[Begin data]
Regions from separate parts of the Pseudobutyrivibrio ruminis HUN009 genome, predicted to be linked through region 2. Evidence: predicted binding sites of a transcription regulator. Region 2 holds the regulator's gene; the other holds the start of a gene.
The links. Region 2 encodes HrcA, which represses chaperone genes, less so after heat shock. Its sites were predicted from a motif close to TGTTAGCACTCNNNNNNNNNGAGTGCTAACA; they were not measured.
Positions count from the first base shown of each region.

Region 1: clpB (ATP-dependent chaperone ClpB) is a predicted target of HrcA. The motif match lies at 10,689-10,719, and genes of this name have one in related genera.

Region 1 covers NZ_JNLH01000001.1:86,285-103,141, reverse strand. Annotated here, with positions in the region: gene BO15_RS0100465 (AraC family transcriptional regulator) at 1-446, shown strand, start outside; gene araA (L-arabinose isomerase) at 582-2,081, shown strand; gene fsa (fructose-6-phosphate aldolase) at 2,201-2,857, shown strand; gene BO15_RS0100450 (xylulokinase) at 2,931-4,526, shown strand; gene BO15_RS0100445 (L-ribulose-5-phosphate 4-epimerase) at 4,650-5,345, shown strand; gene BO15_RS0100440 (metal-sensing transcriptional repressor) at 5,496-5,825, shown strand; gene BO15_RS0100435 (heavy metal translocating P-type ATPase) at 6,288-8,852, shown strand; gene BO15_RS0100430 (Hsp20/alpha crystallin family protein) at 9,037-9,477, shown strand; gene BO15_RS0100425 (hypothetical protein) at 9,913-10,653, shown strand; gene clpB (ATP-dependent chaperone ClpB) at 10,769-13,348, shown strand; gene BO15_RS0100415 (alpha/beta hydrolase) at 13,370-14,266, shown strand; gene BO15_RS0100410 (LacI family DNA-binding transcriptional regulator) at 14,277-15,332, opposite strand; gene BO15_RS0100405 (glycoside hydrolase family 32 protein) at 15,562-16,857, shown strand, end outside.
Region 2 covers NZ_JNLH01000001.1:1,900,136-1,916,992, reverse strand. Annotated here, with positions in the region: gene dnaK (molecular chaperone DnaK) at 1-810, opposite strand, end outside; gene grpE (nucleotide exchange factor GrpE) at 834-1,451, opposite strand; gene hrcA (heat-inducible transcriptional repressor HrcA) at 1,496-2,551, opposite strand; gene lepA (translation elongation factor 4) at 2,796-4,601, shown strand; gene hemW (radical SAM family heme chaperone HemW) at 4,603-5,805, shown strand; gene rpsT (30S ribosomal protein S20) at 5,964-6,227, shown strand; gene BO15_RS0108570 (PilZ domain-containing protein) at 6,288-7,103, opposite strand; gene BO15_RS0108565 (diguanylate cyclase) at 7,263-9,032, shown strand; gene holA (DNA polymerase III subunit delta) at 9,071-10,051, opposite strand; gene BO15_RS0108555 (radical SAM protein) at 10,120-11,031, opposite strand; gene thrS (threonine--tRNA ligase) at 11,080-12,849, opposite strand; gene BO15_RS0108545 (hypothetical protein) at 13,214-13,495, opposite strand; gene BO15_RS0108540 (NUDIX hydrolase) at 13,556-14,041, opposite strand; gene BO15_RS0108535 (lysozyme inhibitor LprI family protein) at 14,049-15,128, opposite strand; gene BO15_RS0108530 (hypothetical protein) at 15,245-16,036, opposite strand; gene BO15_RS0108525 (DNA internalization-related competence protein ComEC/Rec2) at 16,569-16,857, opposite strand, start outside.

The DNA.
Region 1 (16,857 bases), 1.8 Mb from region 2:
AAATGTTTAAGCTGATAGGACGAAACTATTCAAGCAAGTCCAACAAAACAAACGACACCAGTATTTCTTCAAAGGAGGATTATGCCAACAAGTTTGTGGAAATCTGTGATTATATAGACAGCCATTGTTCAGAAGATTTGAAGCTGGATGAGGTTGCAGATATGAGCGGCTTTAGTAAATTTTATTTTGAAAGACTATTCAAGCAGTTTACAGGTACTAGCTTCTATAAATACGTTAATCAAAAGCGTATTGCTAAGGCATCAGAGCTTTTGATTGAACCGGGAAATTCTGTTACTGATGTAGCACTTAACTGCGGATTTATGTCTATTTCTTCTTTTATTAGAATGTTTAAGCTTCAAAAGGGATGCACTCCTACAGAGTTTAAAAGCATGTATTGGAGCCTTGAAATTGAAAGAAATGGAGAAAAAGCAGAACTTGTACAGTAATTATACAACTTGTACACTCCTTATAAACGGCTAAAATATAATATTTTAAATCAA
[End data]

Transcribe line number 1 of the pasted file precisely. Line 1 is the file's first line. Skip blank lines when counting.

Regions from separate parts of the Pseudobutyrivibrio ruminis HUN009 genome, predicted to be linked through region 2. Evidence: predicted binding sites of a transcription regulator. Region 2 holds the regulator's gene; the other holds the start of a gene.